REWRITING OUR HISTORY
OUR AFRICAN ROOTS – OYO, ASANTE, DAHOMEY, BENIN AND …By William Riviere, Historian
At the time of the European advent empires, kingdoms and states, less powerful and extensive than ancient Ghana, Mali and Songhai had emerged in the savannah, forest and coastal regions of West Africa. And others would be founded thereafter. The histories of the empires of Oyo and Asante and the kingdoms of Dahomey and Benin provide an insight into these state systems.
The empire of Oyo was founded by the Yoruba people. As far back as 1000 A.D. the Yoruba were living in settled communities, towns and city-states, but the idea of organizing themselves into a centralized state system did not materialize until three centuries later when, centered at Ife, an empire emerged under the Oduduwa dynasty in the northern savannah regions of today's Nigeria. Through conquest and unification of these and other communities, towns and city-states, an empire was firmly established by the end of the 14th century. In the period between 1500 and 1540, however, empire-building did not advance. The ruling Alafin kings suffered a massive defeat at the hands of the Nupe people, a vassal state, in the course of which the empire's center – the kingdom of Oyo – was ransacked. In the wake of this defeat, the Oyo dynasty was driven into exile. The dynasty would recover from this setback, drive out the Nupe and rebuild the empire into "one of the largest, if not the largest, states to emerge in the southern savanna and forest regions of the Guinea coast". In his work, Dahomey and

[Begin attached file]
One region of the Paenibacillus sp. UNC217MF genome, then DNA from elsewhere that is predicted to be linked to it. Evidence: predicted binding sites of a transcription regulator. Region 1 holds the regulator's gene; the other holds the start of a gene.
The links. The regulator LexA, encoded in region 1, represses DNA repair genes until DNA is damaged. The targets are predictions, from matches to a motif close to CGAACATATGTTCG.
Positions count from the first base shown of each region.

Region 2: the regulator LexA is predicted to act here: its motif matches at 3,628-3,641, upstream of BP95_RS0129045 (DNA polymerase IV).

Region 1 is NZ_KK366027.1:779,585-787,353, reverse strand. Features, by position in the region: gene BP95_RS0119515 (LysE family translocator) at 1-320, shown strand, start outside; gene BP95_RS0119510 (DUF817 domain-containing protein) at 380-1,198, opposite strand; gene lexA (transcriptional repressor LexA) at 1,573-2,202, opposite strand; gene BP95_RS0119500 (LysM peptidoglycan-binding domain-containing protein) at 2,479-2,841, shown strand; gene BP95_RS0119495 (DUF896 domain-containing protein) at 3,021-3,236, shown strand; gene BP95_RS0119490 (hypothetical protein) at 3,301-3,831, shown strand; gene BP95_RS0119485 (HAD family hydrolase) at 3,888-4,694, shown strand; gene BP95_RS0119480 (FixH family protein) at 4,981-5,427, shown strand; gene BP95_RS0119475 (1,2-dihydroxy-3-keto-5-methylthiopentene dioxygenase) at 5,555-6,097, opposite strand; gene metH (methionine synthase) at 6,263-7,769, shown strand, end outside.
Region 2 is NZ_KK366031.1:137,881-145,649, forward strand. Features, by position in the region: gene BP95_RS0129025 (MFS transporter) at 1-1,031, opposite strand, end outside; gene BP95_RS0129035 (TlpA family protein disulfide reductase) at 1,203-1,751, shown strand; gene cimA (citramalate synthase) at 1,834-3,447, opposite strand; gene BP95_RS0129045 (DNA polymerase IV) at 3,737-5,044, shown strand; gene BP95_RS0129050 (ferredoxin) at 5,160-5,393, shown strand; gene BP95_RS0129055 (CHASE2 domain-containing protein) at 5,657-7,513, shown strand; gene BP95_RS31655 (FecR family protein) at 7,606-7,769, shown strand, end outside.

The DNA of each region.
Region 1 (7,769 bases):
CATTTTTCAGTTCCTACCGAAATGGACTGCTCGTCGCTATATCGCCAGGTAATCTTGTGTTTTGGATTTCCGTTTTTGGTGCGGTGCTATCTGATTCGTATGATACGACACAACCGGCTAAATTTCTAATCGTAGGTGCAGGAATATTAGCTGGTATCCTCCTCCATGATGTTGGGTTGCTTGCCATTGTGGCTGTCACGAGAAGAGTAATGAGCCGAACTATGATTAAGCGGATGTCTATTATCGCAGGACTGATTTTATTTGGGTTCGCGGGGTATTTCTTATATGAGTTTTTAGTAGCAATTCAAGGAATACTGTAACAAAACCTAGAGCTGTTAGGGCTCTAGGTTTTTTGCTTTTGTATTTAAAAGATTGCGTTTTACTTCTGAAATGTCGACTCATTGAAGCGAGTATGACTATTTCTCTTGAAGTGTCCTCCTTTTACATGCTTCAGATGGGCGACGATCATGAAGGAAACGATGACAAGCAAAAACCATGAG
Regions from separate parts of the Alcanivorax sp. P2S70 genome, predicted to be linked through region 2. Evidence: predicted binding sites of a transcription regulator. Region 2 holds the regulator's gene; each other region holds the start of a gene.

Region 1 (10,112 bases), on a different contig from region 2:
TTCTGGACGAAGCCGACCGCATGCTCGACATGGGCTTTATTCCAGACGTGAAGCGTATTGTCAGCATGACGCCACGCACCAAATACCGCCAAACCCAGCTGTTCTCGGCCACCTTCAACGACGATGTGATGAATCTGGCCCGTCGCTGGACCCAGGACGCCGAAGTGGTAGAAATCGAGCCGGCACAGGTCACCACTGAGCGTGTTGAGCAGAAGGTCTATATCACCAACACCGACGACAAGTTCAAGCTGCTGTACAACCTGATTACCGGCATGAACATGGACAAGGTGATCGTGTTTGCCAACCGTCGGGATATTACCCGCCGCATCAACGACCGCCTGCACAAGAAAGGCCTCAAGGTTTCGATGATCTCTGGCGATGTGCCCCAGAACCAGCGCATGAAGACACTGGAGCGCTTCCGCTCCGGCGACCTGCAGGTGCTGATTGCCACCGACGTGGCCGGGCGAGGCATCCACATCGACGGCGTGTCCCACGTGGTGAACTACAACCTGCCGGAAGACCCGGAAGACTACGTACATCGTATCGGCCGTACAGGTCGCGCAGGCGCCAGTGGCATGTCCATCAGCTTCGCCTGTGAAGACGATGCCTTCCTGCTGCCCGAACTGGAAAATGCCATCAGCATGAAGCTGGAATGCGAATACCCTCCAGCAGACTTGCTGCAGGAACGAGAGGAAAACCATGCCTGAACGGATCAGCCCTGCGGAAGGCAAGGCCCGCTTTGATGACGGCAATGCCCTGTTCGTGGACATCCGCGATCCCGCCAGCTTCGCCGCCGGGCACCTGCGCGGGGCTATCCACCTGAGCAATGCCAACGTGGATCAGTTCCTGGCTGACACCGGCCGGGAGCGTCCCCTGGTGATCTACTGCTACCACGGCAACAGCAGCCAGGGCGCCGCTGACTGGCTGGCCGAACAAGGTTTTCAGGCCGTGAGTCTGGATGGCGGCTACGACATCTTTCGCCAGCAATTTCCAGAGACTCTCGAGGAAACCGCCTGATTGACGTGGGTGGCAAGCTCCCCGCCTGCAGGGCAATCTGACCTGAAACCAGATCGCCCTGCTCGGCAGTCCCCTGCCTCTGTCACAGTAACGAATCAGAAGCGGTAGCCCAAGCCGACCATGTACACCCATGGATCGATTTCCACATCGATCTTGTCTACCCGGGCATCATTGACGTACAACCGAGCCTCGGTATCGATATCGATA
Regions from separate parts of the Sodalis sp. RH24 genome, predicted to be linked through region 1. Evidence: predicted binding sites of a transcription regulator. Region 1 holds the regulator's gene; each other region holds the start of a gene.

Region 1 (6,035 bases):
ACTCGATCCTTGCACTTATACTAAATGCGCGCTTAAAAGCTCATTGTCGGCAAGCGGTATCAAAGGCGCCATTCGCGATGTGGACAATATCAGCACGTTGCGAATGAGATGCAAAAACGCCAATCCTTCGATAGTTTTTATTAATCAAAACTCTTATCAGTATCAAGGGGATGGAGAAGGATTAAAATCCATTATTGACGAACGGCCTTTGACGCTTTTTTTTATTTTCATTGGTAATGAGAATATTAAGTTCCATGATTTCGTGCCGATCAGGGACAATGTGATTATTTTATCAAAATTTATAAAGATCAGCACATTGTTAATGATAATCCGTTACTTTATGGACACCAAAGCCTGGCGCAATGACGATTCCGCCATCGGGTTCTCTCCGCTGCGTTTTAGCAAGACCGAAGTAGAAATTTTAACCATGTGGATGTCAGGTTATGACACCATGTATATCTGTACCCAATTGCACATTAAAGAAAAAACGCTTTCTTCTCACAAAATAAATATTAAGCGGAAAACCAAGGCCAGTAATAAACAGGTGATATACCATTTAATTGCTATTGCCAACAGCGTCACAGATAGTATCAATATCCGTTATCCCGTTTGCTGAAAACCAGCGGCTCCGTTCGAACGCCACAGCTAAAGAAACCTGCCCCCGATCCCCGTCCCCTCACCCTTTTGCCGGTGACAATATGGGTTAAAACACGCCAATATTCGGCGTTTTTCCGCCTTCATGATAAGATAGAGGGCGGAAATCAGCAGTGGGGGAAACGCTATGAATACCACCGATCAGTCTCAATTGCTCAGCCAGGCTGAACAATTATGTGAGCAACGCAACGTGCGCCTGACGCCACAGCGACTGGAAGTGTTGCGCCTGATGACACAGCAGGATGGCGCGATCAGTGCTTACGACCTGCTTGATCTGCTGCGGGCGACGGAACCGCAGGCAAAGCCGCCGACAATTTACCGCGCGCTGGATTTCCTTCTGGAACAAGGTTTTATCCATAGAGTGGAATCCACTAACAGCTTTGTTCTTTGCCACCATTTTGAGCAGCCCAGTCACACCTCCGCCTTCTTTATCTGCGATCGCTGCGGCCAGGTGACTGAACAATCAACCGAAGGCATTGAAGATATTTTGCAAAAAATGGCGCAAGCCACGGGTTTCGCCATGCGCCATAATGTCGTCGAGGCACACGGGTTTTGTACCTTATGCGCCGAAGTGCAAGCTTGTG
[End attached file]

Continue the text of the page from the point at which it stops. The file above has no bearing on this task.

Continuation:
Its Neighbours published in 1967, Akinjogbin describes the contours of the empire by the mid-18th century thus: "The Alafin of Oyo was emperor of a territory that included the Oyo kingdom, the whole of Egba and Egbado, some part of Egbomina, the whole of Ajase kingdom (Porto Novo), the whole of Weme kingdom, the whole of Dahomey kingdom, and parts of Tapa (Nupe) and Ibariba (Borgu)". A century later, so "opulent" and "well-acquainted" an empire had completely disintegrated. Boahen is of the view that "No empire or kingdom of the Guinea coast and southern savanna collapsed so dramatically and as completely as that of Oyo".
The empire of Asante (also referred to as Ashanti) had emerged by the middle of the 17th century. It came about through incorporation of a number of states located close together in the southern savannah region of western Sudan, in the vicinity of Kumasi in modern Ghana. By and large these states had been founded within a 30-mile radius of Kumasi by migrant Akan clan groups, including the Bretuo, the Asese, the Ekoana and the Oyoko. The Asante themselves constitute a segment of the Akan peoples who today comprise a substantial proportion of Ghana's population.
The Oyoko clan groups played a decisive role in the rise of the empire. Where earlier clan groups had spent time and consumed energy competing among themselves for power, the founders of the Oyoko states regarded themselves as having originated from a single lineage and, rather than compete, co-operated closely to form a core of states which emerged as the nucleus around which the Asante empire was built.